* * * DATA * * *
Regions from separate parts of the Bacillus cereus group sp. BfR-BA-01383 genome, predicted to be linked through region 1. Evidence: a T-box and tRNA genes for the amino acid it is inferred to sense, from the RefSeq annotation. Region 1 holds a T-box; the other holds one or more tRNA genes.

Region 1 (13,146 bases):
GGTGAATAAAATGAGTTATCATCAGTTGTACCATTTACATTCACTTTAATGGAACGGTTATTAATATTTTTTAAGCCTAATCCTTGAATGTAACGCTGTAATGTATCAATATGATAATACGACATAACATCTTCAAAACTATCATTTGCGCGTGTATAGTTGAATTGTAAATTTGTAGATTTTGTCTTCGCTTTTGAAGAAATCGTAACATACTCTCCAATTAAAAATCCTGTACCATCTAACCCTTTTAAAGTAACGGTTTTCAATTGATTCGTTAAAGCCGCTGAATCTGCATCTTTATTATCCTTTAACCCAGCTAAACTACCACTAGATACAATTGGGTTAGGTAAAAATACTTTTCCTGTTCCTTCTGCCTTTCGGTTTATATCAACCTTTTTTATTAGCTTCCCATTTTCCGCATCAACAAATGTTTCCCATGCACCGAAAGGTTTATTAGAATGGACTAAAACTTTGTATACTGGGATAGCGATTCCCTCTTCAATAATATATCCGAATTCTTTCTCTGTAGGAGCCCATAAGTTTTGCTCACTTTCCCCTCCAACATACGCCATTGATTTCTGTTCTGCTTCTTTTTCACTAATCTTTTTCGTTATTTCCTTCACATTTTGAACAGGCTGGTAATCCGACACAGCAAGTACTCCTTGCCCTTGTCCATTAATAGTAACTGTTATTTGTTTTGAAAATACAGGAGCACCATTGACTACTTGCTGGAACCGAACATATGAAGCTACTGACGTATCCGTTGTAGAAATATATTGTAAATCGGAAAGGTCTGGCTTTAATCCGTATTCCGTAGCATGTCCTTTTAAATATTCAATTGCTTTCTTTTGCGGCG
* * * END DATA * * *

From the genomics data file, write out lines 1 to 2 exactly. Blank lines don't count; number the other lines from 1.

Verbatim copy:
Regions from separate parts of the Bacillus cereus group sp. BfR-BA-01383 genome, predicted to be linked through region 1. Evidence: a T-box and tRNA genes for the amino acid it is inferred to sense, from the RefSeq annotation. Region 1 holds a T-box; the other holds one or more tRNA genes.

Region 1 (13,146 bases):